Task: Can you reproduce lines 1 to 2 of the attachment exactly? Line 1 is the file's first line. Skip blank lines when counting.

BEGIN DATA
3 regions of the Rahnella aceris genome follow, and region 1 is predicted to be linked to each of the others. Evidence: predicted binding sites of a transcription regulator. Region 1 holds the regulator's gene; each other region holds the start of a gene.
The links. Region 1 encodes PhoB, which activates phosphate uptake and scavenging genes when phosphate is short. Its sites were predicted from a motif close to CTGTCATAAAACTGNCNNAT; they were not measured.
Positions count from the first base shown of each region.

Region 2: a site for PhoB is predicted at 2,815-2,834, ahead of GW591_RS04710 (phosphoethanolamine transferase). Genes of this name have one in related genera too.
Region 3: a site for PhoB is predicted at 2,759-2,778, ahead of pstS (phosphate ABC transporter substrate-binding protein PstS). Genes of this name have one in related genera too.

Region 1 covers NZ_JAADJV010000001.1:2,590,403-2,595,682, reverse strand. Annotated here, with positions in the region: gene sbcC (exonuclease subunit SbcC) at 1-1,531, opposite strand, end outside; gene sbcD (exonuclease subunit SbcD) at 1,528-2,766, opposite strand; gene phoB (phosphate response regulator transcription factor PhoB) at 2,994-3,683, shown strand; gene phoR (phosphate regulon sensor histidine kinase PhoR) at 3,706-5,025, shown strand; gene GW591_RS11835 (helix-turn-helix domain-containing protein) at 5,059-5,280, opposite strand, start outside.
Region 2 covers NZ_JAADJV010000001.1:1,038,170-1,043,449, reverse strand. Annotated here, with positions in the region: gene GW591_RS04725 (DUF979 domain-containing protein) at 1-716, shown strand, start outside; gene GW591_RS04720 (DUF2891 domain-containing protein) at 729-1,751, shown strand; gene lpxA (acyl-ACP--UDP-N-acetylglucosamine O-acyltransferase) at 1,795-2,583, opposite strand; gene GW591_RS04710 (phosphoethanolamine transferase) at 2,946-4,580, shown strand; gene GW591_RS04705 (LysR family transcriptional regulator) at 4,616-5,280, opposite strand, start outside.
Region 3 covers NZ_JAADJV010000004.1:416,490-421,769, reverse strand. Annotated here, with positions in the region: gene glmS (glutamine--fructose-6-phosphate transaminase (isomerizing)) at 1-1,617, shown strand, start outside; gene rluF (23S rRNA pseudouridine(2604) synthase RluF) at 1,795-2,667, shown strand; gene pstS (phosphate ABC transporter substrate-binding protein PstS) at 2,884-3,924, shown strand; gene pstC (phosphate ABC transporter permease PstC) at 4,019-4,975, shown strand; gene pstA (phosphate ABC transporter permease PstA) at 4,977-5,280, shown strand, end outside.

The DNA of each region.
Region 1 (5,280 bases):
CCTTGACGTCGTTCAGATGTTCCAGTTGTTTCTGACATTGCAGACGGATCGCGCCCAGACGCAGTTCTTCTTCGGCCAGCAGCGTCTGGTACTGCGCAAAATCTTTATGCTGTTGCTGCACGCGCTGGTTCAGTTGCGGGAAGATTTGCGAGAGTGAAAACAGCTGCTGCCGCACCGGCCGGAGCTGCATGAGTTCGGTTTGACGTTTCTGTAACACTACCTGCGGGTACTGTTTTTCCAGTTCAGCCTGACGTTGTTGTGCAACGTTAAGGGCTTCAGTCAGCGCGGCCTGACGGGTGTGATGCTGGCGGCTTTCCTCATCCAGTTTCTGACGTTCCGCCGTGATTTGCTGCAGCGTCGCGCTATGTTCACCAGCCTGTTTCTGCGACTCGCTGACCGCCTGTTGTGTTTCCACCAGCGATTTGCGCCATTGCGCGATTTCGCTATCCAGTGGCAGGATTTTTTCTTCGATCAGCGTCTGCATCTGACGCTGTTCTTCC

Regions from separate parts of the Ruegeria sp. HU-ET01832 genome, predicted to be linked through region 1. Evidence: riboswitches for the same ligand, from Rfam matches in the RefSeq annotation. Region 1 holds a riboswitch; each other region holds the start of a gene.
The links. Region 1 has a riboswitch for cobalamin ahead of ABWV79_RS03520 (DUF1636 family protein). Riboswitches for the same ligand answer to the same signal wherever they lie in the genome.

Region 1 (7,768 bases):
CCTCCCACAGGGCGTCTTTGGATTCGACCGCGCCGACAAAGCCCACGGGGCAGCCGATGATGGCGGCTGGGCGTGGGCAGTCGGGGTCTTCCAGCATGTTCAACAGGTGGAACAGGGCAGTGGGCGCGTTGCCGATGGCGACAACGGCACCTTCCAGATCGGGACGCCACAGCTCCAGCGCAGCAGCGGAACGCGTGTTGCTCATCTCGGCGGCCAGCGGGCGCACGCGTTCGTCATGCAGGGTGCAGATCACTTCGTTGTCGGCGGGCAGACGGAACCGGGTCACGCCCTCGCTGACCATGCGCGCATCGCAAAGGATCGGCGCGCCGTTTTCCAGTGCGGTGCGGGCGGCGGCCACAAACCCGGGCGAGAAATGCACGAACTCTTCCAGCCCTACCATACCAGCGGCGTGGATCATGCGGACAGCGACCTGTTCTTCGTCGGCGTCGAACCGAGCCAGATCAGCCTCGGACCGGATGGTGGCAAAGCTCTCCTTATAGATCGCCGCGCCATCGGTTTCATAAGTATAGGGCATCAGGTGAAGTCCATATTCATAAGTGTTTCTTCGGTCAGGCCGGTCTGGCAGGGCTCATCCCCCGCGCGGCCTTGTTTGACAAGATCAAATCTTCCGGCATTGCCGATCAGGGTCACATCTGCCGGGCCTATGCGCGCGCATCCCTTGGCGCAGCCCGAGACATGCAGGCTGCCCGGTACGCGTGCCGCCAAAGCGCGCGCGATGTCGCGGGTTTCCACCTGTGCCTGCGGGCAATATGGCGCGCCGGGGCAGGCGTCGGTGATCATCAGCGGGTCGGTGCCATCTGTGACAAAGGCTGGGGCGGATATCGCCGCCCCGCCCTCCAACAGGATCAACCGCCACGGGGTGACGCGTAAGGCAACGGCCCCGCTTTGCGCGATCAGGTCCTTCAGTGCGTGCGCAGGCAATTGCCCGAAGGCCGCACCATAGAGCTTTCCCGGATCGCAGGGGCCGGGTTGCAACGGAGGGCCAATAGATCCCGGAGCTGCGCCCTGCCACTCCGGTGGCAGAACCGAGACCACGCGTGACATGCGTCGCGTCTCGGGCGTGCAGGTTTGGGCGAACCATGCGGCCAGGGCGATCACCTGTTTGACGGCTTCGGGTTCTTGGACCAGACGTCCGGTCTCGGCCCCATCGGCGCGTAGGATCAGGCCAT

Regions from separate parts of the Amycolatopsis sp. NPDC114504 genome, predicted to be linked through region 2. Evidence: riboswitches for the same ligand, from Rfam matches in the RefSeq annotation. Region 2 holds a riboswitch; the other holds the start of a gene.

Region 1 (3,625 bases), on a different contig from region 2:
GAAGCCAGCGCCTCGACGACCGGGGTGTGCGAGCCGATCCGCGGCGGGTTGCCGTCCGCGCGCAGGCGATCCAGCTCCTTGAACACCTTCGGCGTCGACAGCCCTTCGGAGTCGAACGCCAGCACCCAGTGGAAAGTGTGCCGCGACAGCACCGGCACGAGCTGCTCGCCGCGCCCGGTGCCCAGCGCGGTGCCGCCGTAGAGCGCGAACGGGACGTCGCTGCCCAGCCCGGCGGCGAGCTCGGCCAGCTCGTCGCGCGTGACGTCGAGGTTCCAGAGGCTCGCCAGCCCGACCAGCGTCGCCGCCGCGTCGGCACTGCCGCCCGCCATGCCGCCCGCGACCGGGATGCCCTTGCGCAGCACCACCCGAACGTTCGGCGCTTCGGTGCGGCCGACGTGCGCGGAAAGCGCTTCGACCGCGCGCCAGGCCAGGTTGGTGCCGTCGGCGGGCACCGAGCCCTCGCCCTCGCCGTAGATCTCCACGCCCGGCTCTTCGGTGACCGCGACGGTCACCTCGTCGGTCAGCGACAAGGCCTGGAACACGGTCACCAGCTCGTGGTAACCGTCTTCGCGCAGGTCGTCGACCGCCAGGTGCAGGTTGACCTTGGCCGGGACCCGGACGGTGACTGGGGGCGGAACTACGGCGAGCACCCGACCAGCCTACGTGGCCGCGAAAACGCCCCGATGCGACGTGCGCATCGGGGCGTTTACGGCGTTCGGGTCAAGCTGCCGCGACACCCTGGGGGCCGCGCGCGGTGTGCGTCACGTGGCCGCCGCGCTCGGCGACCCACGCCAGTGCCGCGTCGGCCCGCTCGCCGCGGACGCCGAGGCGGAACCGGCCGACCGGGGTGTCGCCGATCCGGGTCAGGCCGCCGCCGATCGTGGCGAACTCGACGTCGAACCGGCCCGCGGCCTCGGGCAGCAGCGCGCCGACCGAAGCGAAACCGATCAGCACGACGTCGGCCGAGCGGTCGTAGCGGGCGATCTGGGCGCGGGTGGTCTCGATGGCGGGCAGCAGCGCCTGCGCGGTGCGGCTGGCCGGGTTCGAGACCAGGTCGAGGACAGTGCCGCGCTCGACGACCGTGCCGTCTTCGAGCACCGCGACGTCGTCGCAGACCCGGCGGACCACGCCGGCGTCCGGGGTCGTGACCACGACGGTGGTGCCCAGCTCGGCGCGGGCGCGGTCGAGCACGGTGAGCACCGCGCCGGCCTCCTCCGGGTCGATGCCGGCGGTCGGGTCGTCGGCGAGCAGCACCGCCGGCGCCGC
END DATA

3 regions of the Rahnella aceris genome follow, and region 1 is predicted to be linked to each of the others. Evidence: predicted binding sites of a transcription regulator. Region 1 holds the regulator's gene; each other region holds the start of a gene.
The links. Region 1 encodes PhoB, which activates phosphate uptake and scavenging genes when phosphate is short. Its sites were predicted from a motif close to CTGTCATAAAACTGNCNNAT; they were not measured.